Our current Merit Award focuses on factors contributing to virulence in Clostridium difficile, and a number of surface-layer proteins (SLPs) have been identified, that mediate bacterial adhesion to host intestinal epithelial cells. We now propose to significantly expand on these studies with the ultimate goal of translating our findings to a safe, easily utilizable, probiotic-based intervention for prevention of C. difficile infection (CDI).
Three Specific Aims are proposed. First, we will define mechanistic bases of CD adherence to host epithelia mediated by surface-layer proteins (SLPs). CD mutagenesis and animal models of CDI will be exploited for these studies. Second, we will characterize non-SLP factors involved in CD colonization. Both bacterial and host- response proteins involved in, and contributing to, CD colonization as well as colonization resistance will be studied. Third, we will translate our bench-research findings to a clinically relevant outcome by developing a new adherence-based CDI intervention. This will involve construction of a targeted CD colonization inhibitor, by engineering a probiotic bacterium (Lactobacillus acidophilus) to express the CD colonization protein SlpA. We will validate the probiotic developed above by testing it against frequently isolated single-episode and relapse strains of CD recovered from surveillance studies performed at our VA hospital. For all studies in this proposal, we will use both the hamster and mouse models of acute CDI and CD colonization. We will also incorporate state-of-the-art methodologies including automated mass spectrometry and live-animal bioluminescence imaging to track the fate of ingested CD spores.

Public Health Relevance

Over 400,000 cases of Clostridium difficile infection (CDI) occur annually in the USA, imposing a burden of >$3 billion on the healthcare system. Risk factors for CDI include hospitalization, age >65, co-morbid conditions, and antibiotic/PPI use - all of which are immediately relevant to patients treated in VA hospitals. Upto 11% of veterans also relapse with multiple recurrences of the disease. Severity of initial infection as well as relapses are also much higher with the newly emerged hypervirulent strains of C. difficile that are now common in VA hospitals. The studies proposed in this application are focused on understanding how C. difficile colonizes the human gut, and to validate a safe, cost-effective, easily tolerated intervention to prevent this establishment. The proposed work is thus consistent with the Merit Review mechanism, and is directly relevant to Veterans health.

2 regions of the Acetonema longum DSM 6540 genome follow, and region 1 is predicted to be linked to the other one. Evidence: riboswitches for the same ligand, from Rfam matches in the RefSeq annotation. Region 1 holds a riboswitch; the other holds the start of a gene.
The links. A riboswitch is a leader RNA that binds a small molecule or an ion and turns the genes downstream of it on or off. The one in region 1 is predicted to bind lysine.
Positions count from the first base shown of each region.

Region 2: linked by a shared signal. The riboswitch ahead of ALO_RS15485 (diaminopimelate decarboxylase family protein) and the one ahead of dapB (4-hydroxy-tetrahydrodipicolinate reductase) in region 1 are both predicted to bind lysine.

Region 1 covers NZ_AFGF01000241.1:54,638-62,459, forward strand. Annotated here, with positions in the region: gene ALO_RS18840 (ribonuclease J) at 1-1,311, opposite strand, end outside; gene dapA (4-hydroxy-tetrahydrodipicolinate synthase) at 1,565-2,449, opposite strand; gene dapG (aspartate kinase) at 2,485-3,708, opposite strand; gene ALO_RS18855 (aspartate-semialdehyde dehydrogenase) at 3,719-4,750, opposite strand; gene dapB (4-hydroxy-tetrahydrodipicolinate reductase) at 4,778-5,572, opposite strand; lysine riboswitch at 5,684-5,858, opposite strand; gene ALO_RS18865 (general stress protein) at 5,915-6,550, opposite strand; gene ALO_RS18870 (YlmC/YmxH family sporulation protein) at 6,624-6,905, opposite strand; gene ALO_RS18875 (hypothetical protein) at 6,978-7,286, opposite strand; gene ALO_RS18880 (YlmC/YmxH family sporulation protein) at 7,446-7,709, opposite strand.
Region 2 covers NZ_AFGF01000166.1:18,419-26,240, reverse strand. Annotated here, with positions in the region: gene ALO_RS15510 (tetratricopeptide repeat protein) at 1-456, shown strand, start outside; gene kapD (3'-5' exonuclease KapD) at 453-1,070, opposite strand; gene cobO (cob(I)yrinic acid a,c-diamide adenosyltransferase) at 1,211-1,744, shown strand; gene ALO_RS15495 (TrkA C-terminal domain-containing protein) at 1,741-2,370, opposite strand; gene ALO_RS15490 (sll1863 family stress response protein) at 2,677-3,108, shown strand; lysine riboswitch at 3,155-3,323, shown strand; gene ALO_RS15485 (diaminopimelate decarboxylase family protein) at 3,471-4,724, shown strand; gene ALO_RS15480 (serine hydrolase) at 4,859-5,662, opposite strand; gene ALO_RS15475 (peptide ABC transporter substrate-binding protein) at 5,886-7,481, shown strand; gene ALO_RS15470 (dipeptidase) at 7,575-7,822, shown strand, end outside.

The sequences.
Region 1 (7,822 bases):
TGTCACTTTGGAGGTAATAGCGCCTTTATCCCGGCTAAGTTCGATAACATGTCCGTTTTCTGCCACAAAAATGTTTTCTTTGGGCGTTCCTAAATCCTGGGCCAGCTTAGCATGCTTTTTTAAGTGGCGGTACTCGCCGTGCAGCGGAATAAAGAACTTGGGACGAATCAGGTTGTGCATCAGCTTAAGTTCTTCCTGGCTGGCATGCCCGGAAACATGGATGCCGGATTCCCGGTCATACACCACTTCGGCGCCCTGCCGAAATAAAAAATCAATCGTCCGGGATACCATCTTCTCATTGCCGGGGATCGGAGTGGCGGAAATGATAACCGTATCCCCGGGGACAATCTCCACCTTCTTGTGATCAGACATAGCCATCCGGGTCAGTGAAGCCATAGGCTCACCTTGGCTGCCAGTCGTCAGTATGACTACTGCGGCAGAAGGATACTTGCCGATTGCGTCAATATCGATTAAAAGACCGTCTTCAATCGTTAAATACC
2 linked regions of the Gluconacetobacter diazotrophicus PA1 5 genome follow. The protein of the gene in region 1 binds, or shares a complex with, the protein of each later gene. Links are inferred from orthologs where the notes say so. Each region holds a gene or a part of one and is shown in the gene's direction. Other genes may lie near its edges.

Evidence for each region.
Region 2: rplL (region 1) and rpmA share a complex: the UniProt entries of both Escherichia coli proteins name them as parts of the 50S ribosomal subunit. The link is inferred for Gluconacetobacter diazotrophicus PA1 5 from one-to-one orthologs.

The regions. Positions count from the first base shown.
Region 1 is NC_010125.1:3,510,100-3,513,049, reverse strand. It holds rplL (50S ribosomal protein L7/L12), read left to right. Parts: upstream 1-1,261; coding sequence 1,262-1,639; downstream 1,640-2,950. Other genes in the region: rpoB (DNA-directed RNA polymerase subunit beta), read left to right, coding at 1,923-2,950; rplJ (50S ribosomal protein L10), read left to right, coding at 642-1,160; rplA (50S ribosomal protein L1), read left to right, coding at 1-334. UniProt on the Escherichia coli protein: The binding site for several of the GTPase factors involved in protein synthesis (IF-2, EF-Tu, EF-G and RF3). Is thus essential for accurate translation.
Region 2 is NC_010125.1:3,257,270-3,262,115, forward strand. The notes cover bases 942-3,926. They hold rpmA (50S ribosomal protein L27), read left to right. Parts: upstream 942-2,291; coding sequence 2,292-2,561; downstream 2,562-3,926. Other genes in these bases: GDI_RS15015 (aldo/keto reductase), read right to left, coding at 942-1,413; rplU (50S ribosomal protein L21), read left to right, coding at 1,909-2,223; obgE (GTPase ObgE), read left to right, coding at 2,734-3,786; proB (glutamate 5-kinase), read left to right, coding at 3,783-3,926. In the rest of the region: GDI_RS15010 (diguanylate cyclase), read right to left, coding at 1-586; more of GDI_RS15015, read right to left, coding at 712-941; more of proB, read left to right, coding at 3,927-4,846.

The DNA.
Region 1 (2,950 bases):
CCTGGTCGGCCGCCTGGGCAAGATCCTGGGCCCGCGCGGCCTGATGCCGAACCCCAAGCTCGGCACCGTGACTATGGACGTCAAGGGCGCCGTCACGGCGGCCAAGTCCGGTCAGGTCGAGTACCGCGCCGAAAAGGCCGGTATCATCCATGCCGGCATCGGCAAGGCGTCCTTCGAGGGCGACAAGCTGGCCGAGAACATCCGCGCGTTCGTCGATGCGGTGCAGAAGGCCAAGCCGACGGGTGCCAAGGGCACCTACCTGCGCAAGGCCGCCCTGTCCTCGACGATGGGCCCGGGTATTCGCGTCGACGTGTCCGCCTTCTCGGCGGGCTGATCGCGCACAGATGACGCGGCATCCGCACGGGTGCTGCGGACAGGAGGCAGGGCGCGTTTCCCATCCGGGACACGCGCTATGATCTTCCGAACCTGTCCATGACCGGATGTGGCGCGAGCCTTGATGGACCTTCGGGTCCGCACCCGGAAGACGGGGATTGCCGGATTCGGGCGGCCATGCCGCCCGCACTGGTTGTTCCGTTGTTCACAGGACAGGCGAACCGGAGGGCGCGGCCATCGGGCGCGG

National Institute of Health (NIH)
Veterans Affairs (VA)
Non-HHS Research Projects (I01)
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Gastroenterology (GAST)
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Southern Arizona VA Health Care System
United States
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Roxas, Jennifer Lising; Monasky, Ross Calvin; Roxas, Bryan Angelo P et al. (2018) Enteropathogenic Escherichia coli EspH-Mediated Rho GTPase Inhibition Results in Desmosomal Perturbations. Cell Mol Gastroenterol Hepatol 6:163-180
Soavelomandroso, Anna P; Gaudin, Fran├žoise; Hoys, Sandra et al. (2017) Biofilm Structures in a Mono-Associated Mouse Model of Clostridium difficile Infection. Front Microbiol 8:2086
Merrigan, Michelle M; Venugopal, Anilrudh; Roxas, Jennifer L et al. (2013) Surface-layer protein A (SlpA) is a major contributor to host-cell adherence of Clostridium difficile. PLoS One 8:e78404
Roxas, Jennifer Lising; Wilbur, John Scott; Zhang, Xiangfeng et al. (2012) The enteropathogenic Escherichia coli-secreted protein EspZ inhibits host cell apoptosis. Infect Immun 80:3850-7
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McQuade, Rebecca; Roxas, Bryan; Viswanathan, V K et al. (2012) Clostridium difficile clinical isolates exhibit variable susceptibility and proteome alterations upon exposure to mammalian cationic antimicrobial peptides. Anaerobe 18:614-20